? Bonds fall with central banks in focus.
? Dollar weaker against the euro.
? European stocks track Asian weakness.
? S&P 500 set to open flat to lower.
Bonds fell as investors awaited interest rate decisions this week from the central banks of Japan and the U.K. and the U.S. Federal Reserve. The dollar depreciated against the euro, European stock markets retreated and futures pointed to a slightly lower opening for the Wall Street.
Ten-year German Bund yields climbed 3 basis points to 0.437% by 6:59 a.m. ET. U.S. Treasurys fell as 10-year yields added 3 basis points to 2.985%.
"Downside risks from trade tensions have not yet altered the Fed's resolve to follow a gradual course of tightening," while incoming economic data also underpins the resolve, according to Morgan Stanley Research. "The [Federal Open Market Committee] can use this meeting to discuss the balance sheet and prepare for upcoming changes to its forward guidance."
Ten-year yields on Japanese government bonds were broadly stable at 0.103% as the central bank began a crunch meeting, after reports it could adjust its ultraloose policy.
"In our view, speculation that the Bank of Japan is preparing to dial back its ultraloose monetary policy is misplaced," according to a research note from Capital Economics.
While the bank is expected to maintain its policy settings July 31, "it is difficult to see the board talking taper and [yield curve] "flexibility" when last week's [bond] selloff was met with two separate "unlimited" purchases by the BoJ," TD Securities noted.
The Bloomberg dollar spot index lost 0.14% to 94.532. Despite the dollar's weakness following the initial estimate for second-quarter U.S. GDP, "we still think that healthy growth in the U.S. over the rest of this year will allow the Fed to keep hiking rates once a quarter, ultimately lending the currency some support," Capital Economics said in a separate note.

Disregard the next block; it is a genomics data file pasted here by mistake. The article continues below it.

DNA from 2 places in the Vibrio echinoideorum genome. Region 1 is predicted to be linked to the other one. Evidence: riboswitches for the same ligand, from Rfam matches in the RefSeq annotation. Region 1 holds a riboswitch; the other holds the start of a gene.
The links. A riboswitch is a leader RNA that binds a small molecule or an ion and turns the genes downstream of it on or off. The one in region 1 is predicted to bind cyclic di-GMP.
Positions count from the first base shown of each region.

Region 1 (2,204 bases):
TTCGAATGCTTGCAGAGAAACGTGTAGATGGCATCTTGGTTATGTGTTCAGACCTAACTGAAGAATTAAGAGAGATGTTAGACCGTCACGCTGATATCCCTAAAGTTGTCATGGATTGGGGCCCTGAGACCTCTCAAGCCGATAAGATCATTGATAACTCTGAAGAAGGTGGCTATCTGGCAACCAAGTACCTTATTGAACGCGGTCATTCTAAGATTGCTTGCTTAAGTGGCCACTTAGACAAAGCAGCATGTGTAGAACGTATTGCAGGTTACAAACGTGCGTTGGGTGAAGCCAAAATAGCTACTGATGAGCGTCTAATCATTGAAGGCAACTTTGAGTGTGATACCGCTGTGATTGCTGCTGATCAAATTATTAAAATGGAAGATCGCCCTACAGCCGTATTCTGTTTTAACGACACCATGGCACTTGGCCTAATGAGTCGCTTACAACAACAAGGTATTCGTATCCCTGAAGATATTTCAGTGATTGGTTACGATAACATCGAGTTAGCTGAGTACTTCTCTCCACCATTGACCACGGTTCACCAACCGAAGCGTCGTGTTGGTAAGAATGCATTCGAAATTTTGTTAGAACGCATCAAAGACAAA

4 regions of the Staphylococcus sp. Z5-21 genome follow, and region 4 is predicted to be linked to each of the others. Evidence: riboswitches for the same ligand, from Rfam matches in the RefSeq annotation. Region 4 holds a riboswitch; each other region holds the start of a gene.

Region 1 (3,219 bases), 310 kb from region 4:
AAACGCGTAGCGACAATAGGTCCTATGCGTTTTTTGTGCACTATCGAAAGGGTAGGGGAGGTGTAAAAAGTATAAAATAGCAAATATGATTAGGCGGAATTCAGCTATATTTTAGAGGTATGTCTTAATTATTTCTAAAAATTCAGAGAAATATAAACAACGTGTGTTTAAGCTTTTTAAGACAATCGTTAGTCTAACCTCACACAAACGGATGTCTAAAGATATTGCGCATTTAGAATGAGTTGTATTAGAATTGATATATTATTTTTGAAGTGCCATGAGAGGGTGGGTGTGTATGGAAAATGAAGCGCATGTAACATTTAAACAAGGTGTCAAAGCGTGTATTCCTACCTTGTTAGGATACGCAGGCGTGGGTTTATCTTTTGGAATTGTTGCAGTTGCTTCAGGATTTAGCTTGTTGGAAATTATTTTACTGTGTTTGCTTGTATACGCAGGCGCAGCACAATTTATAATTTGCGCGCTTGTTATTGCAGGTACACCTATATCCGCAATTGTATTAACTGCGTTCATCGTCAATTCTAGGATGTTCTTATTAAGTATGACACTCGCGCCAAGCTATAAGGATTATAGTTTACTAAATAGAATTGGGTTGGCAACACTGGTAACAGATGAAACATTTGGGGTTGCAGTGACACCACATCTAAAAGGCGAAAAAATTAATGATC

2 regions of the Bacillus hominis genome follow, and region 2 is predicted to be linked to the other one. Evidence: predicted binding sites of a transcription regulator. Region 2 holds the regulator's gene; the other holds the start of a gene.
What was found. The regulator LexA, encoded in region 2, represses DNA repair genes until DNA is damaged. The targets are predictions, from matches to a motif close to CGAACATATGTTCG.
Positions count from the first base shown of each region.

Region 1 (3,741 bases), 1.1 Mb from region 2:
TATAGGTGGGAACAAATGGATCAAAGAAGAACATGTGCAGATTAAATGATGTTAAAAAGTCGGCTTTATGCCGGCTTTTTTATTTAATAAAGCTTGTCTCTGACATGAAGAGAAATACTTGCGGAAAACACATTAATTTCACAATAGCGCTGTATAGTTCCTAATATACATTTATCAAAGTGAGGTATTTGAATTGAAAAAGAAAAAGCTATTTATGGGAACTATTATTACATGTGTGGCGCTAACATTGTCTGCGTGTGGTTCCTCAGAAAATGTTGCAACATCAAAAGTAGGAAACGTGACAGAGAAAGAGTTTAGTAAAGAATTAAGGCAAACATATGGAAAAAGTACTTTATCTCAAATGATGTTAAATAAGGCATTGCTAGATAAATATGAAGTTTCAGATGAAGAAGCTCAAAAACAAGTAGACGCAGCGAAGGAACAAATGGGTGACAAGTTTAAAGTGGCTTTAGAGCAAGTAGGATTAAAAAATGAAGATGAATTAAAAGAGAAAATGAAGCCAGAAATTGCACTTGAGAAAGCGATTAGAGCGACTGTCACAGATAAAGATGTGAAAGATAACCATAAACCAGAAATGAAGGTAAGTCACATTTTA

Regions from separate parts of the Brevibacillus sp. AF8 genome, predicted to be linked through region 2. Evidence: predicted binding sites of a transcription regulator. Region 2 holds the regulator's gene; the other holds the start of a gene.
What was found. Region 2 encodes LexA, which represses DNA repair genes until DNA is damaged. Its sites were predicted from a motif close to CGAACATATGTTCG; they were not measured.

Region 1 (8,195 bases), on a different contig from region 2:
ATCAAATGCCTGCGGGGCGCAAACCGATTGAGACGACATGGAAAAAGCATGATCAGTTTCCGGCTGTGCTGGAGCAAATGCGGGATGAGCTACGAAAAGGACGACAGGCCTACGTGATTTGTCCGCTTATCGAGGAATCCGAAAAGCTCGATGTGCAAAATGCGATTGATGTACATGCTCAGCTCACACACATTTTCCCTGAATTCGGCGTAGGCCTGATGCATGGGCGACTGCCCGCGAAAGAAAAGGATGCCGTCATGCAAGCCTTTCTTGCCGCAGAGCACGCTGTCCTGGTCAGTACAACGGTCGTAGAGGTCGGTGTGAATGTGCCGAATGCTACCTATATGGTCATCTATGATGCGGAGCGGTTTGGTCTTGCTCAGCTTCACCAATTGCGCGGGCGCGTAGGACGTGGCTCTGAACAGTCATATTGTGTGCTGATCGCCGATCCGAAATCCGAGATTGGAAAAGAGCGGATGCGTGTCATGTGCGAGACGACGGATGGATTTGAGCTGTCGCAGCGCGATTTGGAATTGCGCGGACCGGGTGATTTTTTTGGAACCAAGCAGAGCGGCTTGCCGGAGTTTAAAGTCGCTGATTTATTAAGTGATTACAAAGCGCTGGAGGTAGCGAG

The euro appreciated 0.24% and the yen and sterling were little changed against the dollar.
"Unless the Bank of England hikes rates and boosts expectations in the market for additional hikes, the increased risks of a Brexit without an agreement will likely continue to weigh on sterling," Brown Brothers Harriman said in a note to investors.
The Euro Stoxx 50 was down 0.34% and the FTSE 100 lost 0.12%. Earlier, the Shanghai SE Composite slipped 0.16% and Hong Kong's Hang Seng Index fell 0.25%, weighed down by the 1.46% drop in the tech-heavy Nasdaq Composite on July 27.
"Disappointing guidance from Facebook Inc. and Twitter Inc., following on from a poorly received update from Netflix Inc., has caused some investors to question the basic assumptions around those company's growth models, and whether they are sustainable at their current levels," said Michael Hewson of CMC Markets UK.
Futures pointed to the S&P 500 opening 0.06% lower.
Brent crude oil rose 0.4% on the ICE Futures Exchange to $74.59 per barrel. Gold slipped 0.18% to $1,230.40 per ounce.
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The day ahead:
8 a.m. ET — Germany CPI (Econoday consensus: 0.4% monthly, 2.1% yearly)
10 a.m. ET — U.S. pending home sales index (Econoday consensus: 0.8% monthly)
10:30 a.m. ET — Dallas Fed manufacturing survey (Econoday consensus: 32.0)
3 p.m. ET — U.S. farm prices
7:30 p.m. ET — Japan unemployment rate (Econoday consensus: 2.3%)
7:50 p.m. ET — Japan industrial production (Econoday consensus: -0.4% monthly)
9 p.m. ET — China FLP manufacturing PMI (Econoday consensus: 51.3)